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Messages - hopfenundmalz

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1
All Grain Brewing / Re: Diacetyl Rest
« on: January 18, 2019, 04:41:35 PM »
Diacetyl is formed when the precursor is oxidized outside of the yeast cell. The Diacetyl is absorbed by the yeast. Warmer temps make that chemical reaction happen quicker. Source

https://www.homebrewersassociation.org/seminar/avoiding-a-d-bomb-a-key-to-understanding-diacetyl/

2
General Homebrew Discussion / Re: What's Brewing this Weekend?
« on: January 13, 2019, 02:44:23 AM »
"Old Hollybush"  Strong Mild Ale

This was, after Bitter,  the 2nd style I ever tried to brew way back when.   But I didn't know it then.   In the 80s, when colored-up, watered-down,  mid-century Mild was nearly extinct,  beers like this (really just pre-1917 style Mild it turns out) were readily available, often parti-gyled with the weak stuff (though I didn't know it.)  Confusingly,  it was always called "Old Ale," even though "old" is literally the opposite of "mild," and these beers were never aged; apparently it just meant "old fashioned," which it was.  I enjoyed the "Old Ale" style and tried to emulate it,  but not understanding it, I never really succeeded.   Now with a better grasp of the history and relationships within the Mild family,  and lots of Ron Pattinson's work to draw on, I think I can get where I was going.   Today's version:

12.6° P

Ca 104 Mg 10 Na 41 SO4 227 Cl 52

78% Chevallier pale 4.9% Amber  4.9% C77 12.2% No. 2 Invert

37 IBU (calculated in wort) 67% Cluster and Willamette FWH 33% Golding 15 minutes

Color adjusted to 14°SRM with cold-steeped black malt

S-04

(My original name for my version of the style comes from a pub,  the Holly Bush in Hampstead, where I enjoyed "Old Ale" and Modern Jazz.   I still fancy the ale, the jazz not so much.)

The Holly Bush is one of my all time favorite British Pubs.

3
Boy, the Russians really are taking an interest in our elections... :-X
Good one! Removed.

4
Hey the closest place to me closed. Rent went up, and one the owners was in the Army Reserve and he got activated. They were handy for certain things.

I am happy with Adventures, but it is twice as far.

5
General Homebrew Discussion / Re: Overheated IPA?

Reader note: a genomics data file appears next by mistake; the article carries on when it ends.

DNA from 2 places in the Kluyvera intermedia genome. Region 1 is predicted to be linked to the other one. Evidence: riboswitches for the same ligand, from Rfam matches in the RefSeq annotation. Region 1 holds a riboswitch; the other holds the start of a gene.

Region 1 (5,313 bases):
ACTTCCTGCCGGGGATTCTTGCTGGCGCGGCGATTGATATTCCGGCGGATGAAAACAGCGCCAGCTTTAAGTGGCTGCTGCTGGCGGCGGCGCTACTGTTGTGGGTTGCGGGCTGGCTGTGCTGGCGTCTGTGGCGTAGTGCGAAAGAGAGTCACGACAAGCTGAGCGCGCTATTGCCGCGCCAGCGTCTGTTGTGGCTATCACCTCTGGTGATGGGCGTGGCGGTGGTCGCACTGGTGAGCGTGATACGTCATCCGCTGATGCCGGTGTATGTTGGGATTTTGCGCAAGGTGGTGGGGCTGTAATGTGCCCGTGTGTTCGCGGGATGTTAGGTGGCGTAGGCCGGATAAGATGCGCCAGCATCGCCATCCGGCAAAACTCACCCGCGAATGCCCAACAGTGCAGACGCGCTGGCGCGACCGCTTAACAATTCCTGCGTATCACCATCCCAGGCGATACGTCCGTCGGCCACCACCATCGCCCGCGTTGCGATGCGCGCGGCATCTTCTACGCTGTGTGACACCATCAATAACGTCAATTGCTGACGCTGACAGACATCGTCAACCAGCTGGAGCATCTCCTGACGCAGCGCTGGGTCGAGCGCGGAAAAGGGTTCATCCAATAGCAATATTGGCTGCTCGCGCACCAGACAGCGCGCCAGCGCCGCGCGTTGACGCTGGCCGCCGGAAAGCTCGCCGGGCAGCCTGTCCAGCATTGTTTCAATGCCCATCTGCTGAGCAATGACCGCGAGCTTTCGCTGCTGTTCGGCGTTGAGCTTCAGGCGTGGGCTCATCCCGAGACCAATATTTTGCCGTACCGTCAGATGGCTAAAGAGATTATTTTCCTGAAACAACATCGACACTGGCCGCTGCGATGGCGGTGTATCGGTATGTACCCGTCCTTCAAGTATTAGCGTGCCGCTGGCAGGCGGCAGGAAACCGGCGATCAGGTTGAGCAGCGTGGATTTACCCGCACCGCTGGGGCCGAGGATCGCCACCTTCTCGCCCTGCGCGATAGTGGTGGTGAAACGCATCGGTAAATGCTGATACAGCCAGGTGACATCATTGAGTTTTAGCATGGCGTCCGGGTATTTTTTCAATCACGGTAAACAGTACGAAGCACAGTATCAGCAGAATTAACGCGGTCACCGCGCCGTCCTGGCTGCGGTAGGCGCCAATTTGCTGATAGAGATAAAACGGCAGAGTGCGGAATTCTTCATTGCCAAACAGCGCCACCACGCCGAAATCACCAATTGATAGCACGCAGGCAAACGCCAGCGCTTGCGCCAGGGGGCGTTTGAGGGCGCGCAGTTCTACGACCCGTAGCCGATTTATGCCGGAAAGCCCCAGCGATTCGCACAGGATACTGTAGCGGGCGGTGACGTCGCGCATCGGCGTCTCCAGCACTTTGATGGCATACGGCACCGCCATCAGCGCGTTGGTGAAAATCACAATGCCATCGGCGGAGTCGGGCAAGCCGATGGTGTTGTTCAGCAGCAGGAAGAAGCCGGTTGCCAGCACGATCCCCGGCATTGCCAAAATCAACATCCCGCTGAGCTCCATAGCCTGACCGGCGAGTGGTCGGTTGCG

« on: January 07, 2019, 05:28:45 PM »
Never give up on a beer, until you are convinced it isn't getting better.

6
General Homebrew Discussion / Re: Overheated IPA?
« on: January 07, 2019, 02:12:50 PM »
Yeast love those higher temperatures. You will not love the beer, in my opinion. At those temps there will be more esters, and worse Fusels.

Taste the beer when done. If you like it, ok, procede. If it is too esters and smells of alcohol and gives you a headache, it might need to kiss the drain.

You will like the temperature controller in future batches, as controlling the temp is one of the big knobs to turn on brewing.

7
All Grain Brewing / Re: I Did a Kesselmaische Dunkel.
« on: January 04, 2019, 07:30:42 PM »
The grains were
10 lb Best Dark Munich
1 lb Avangard Pils
0.7 lb CaraMunich II
1.75 oz. Carafa II puverized and added at vorlauf

The strike was about 7 gallons, 144F rest.
I added 1 gallon, maybe a little more to the decoctions.

If you believe batch sparges work, this will too.

Efficiency be was not high, but this is almost no Sparge.



8
All Grain Brewing / I Did a Kesselmaische Dunkel.
« on: January 04, 2019, 02:50:49 PM »
Yesterday I did a Dunkel using the technique that was discussed here https://www.homebrewersassociation.org/forum/index.php?topic=32676.0

It went well, it does add some time to the day, The whole amount of the grist must be heated, which takes time. A 20 minute boil duration was used.

The liquid was pumped to a second vessel. About 1 gallon of strike water was added to the thick part (5 gallon batch), to make it easier to stir, and give the total wort needed for the boil kettle.

After the boil I was wondering how to best recombine the thick and thin parts. I just did it. The resultant temp was 158F. Applied a little heat to get to 160F for a rest, then more heat to 170F. Transferred the wort to the boil kettle.

I ended up with 5 gallons of wort at 1.053 OG when done, target was 1.052, so I was happy. The garage smelled nice, but I didn't taste the wort for some reason.

I will report back on the beer. There is some skepticism as to any perceived benefit in the finished beer

9
Beer Recipes / Re: Latest ESB recipe
« on: January 03, 2019, 02:09:37 PM »